“Maybe none of us knew him as much as we thought we did,” Spaulding said. “We didn’t know just how he felt about progress.” It was like watching someone drown close to shore.

All weekend, thousands of people drove out to the farm. They stood silently, staring at the smoking ruins, and then drifted away. The state fire marshal arrived on Sunday. Spaulding and a few others worked in the cellar hole all day, carefully moving bricks. Emerson sat nearby on a brick wall, chain-smoking. The fire marshal would pull some bit out of the rubble and hold it up to Emerson, asking, “Know it?” Then he’d return to the grim task.

“In the afternoon we came across an iron bed with a rifle that had been fired, and underneath the iron bed we found some bones,” Spaulding said. They wrapped the blackened bones in brown paper and put them in a metal box, to be sent to the state pathologist.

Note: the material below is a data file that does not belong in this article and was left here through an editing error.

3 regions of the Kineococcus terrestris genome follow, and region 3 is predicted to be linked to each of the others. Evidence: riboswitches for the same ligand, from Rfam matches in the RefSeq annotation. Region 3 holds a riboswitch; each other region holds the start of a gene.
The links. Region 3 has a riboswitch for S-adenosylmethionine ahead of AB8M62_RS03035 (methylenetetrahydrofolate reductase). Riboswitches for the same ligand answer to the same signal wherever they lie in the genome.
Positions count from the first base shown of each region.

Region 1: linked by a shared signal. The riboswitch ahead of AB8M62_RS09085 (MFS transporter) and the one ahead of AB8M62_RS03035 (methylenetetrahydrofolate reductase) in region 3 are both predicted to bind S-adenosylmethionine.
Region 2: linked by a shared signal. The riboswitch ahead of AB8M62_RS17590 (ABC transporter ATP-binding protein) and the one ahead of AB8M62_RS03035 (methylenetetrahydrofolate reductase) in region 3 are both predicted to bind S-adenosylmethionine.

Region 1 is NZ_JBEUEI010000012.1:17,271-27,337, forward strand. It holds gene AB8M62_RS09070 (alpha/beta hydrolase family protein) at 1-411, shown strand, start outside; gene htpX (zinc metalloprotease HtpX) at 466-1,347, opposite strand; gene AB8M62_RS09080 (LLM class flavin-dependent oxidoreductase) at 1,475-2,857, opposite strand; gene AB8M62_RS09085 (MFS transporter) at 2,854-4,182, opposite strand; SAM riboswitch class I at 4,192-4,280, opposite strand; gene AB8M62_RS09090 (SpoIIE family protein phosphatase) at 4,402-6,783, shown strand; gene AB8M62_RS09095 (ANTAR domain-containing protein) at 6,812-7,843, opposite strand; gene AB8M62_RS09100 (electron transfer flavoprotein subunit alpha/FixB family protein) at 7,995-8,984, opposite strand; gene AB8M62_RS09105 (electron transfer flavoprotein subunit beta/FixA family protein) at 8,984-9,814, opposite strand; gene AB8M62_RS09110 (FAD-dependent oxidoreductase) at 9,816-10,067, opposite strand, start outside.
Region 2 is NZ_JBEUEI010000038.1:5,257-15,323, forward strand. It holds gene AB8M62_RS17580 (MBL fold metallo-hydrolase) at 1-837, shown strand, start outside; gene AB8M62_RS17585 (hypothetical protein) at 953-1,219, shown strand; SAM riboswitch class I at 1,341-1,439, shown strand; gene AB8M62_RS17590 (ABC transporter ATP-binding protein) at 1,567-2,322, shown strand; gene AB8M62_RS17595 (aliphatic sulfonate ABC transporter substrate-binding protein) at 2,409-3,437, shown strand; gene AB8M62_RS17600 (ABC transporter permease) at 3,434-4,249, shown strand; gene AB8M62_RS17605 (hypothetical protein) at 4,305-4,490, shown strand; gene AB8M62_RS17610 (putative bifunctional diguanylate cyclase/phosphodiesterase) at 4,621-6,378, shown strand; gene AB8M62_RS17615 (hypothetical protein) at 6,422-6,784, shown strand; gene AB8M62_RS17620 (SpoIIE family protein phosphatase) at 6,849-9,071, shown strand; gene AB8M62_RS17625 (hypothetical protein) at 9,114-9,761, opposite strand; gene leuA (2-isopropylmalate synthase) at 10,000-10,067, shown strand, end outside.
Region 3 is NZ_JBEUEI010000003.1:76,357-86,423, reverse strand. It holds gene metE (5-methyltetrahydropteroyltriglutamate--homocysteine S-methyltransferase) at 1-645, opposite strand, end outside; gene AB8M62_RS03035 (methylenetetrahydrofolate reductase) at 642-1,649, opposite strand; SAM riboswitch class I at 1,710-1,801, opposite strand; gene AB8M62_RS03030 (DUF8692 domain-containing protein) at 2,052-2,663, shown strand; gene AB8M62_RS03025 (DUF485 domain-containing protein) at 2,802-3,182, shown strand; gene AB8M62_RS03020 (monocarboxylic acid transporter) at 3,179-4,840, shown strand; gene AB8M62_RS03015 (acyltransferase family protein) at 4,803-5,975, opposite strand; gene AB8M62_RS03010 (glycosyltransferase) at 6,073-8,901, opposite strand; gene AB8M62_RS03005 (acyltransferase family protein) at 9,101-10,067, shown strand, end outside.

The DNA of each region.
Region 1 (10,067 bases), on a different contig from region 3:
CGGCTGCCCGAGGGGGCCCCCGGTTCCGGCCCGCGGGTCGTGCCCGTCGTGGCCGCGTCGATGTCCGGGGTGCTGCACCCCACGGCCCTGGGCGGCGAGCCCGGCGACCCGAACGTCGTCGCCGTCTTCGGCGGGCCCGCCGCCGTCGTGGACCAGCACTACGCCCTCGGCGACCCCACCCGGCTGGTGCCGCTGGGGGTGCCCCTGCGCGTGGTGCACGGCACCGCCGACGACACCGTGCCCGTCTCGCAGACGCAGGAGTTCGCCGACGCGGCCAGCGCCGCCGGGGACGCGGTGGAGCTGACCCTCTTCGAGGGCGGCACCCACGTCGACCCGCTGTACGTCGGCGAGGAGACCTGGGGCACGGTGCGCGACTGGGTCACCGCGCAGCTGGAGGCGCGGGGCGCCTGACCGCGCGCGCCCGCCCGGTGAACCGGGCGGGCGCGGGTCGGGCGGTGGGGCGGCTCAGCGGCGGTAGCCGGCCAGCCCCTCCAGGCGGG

“How do you know why he would do such a thing?” Emerson said in answer to a reporter’s question. “Pride,” he said. “Progress.” That was the collision.

Please Note: This information was accurate at the time of publication. When planning a trip, please confirm details by directly contacting any company or establishment you intend to visit.

Updated Sunday, March 31st, 2013

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8 Responses to Eminent Domain in Ascutney, Vermont | I Will Not Leave

  1. Carl Rachel September 6, 2014 at 8:29 pm #

    This story about Romaine Tenney’s stand against the State of Vermont is a masterpiece of writing. As a writer, myself, I know the challenges. Howard sculpted a perfect aura for a personality that stands tall in the legends that Vermont has to offer.

    Just last month, I made a spontaneous trip to Vermont for a few days. One of the main reasons was to visit Exit 8, I-91 South. It was early afternoon when I arrived at the Park & Ride lot that now stands quite indifferently on what was sacred ground. Sacred to a man who knew the value and blessing of that very spot.